Online retail giant Amazon.com Inc. has warned Philadelphia officials behind closed doors that a proposal to ban so-called cashless stores would affect the company’s plans to open a brick-and-mortar location here, city officials said Thursday.
Officials revealed Amazon’s warning the same day that City Council sent Mayor Jim Kenney a bill that seeks to protect the city’s poorest consumers, but is also supported by the “world’s largest” ATM operator and groups advocating for low-wage workers. The proposal passed by a 12-4 vote on a day when Amazon scrapped its plans for a second headquarters in New York City, citing local opposition.
The proposed ordinance, in a city where not all government offices accept cash for payments, would prohibit most stores from refusing to accept cash or charging cash-paying customers a higher price. Violators could be fined up to $2,000.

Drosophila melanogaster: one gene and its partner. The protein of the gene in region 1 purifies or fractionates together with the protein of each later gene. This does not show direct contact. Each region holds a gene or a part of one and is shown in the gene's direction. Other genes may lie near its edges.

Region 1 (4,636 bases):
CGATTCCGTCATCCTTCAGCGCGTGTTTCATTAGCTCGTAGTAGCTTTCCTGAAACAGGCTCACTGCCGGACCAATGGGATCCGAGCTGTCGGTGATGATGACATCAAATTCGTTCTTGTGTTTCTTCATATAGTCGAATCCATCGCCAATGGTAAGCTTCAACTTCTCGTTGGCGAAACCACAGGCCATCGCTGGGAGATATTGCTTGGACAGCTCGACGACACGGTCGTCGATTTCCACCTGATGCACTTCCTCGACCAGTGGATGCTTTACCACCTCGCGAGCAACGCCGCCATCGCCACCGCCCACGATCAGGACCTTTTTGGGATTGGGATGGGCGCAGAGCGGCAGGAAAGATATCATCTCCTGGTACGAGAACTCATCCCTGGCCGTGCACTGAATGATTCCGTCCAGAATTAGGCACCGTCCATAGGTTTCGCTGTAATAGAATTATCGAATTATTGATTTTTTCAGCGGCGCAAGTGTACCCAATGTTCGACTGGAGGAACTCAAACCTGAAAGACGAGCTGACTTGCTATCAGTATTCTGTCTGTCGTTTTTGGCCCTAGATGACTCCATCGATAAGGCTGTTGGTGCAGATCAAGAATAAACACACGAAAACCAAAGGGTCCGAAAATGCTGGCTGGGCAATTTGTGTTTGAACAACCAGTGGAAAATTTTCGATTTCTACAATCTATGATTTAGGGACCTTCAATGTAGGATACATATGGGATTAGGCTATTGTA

Amazon, perceived as a threat by many brick-and-mortar retailers, plans to open as many as 3,000 Amazon Go cashierless stores across the country over the next few years.
During the Council meeting, Councilman Allan Domb said Amazon called the Commerce Department “several times” to say that if the bill passed, the company would not consider opening a cashless store in Philadelphia. Domb, owner of a prominent Center City real estate business, said an Amazon Go store could create 100 jobs.
Mike Dunn, a city spokesperson, confirmed that Amazon had contacted the city about the proposed ban. Read more